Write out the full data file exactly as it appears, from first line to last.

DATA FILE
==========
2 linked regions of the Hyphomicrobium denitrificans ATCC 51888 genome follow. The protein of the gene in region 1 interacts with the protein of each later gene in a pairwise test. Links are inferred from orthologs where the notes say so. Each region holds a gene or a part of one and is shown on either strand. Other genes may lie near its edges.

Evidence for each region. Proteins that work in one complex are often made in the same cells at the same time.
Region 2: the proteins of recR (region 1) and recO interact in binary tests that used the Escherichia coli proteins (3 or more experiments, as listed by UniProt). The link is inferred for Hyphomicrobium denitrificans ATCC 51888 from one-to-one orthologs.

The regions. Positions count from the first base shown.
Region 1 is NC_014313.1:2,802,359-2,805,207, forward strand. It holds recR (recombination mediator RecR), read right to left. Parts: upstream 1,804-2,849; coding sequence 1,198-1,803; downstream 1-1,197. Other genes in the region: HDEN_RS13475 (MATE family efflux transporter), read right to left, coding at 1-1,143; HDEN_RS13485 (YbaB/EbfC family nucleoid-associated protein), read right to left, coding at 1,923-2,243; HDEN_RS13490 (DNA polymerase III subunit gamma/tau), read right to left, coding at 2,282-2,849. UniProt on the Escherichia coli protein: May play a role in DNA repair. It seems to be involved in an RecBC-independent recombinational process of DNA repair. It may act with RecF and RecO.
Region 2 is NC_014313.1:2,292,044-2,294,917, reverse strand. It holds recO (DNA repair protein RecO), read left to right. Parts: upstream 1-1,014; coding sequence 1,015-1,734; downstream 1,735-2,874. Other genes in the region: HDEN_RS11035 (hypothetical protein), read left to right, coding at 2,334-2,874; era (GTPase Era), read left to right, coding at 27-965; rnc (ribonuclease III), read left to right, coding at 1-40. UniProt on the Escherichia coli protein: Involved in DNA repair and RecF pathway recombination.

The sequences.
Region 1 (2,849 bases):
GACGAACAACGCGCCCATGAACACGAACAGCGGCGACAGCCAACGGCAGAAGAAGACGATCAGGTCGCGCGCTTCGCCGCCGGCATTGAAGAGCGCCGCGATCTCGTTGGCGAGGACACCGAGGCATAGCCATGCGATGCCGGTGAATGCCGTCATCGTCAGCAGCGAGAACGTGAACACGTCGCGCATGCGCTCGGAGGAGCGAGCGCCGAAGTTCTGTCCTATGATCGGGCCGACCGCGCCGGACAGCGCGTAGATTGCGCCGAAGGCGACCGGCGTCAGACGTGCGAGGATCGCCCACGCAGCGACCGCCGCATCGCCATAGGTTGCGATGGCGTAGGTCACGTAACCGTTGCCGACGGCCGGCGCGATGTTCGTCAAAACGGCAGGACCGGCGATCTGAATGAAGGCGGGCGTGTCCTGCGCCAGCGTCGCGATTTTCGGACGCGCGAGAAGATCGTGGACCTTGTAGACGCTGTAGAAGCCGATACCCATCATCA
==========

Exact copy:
2 linked regions of the Hyphomicrobium denitrificans ATCC 51888 genome follow. The protein of the gene in region 1 interacts with the protein of each later gene in a pairwise test. Links are inferred from orthologs where the notes say so. Each region holds a gene or a part of one and is shown on either strand. Other genes may lie near its edges.

Evidence for each region. Proteins that work in one complex are often made in the same cells at the same time.
Region 2: the proteins of recR (region 1) and recO interact in binary tests that used the Escherichia coli proteins (3 or more experiments, as listed by UniProt). The link is inferred for Hyphomicrobium denitrificans ATCC 51888 from one-to-one orthologs.

The regions. Positions count from the first base shown.
Region 1 is NC_014313.1:2,802,359-2,805,207, forward strand. It holds recR (recombination mediator RecR), read right to left. Parts: upstream 1,804-2,849; coding sequence 1,198-1,803; downstream 1-1,197. Other genes in the region: HDEN_RS13475 (MATE family efflux transporter), read right to left, coding at 1-1,143; HDEN_RS13485 (YbaB/EbfC family nucleoid-associated protein), read right to left, coding at 1,923-2,243; HDEN_RS13490 (DNA polymerase III subunit gamma/tau), read right to left, coding at 2,282-2,849. UniProt on the Escherichia coli protein: May play a role in DNA repair. It seems to be involved in an RecBC-independent recombinational process of DNA repair. It may act with RecF and RecO.
Region 2 is NC_014313.1:2,292,044-2,294,917, reverse strand. It holds recO (DNA repair protein RecO), read left to right. Parts: upstream 1-1,014; coding sequence 1,015-1,734; downstream 1,735-2,874. Other genes in the region: HDEN_RS11035 (hypothetical protein), read left to right, coding at 2,334-2,874; era (GTPase Era), read left to right, coding at 27-965; rnc (ribonuclease III), read left to right, coding at 1-40. UniProt on the Escherichia coli protein: Involved in DNA repair and RecF pathway recombination.

The sequences.
Region 1 (2,849 bases):
GACGAACAACGCGCCCATGAACACGAACAGCGGCGACAGCCAACGGCAGAAGAAGACGATCAGGTCGCGCGCTTCGCCGCCGGCATTGAAGAGCGCCGCGATCTCGTTGGCGAGGACACCGAGGCATAGCCATGCGATGCCGGTGAATGCCGTCATCGTCAGCAGCGAGAACGTGAACACGTCGCGCATGCGCTCGGAGGAGCGAGCGCCGAAGTTCTGTCCTATGATCGGGCCGACCGCGCCGGACAGCGCGTAGATTGCGCCGAAGGCGACCGGCGTCAGACGTGCGAGGATCGCCCACGCAGCGACCGCCGCATCGCCATAGGTTGCGATGGCGTAGGTCACGTAACCGTTGCCGACGGCCGGCGCGATGTTCGTCAAAACGGCAGGACCGGCGATCTGAATGAAGGCGGGCGTGTCCTGCGCCAGCGTCGCGATTTTCGGACGCGCGAGAAGATCGTGGACCTTGTAGACGCTGTAGAAGCCGATACCCATCATCA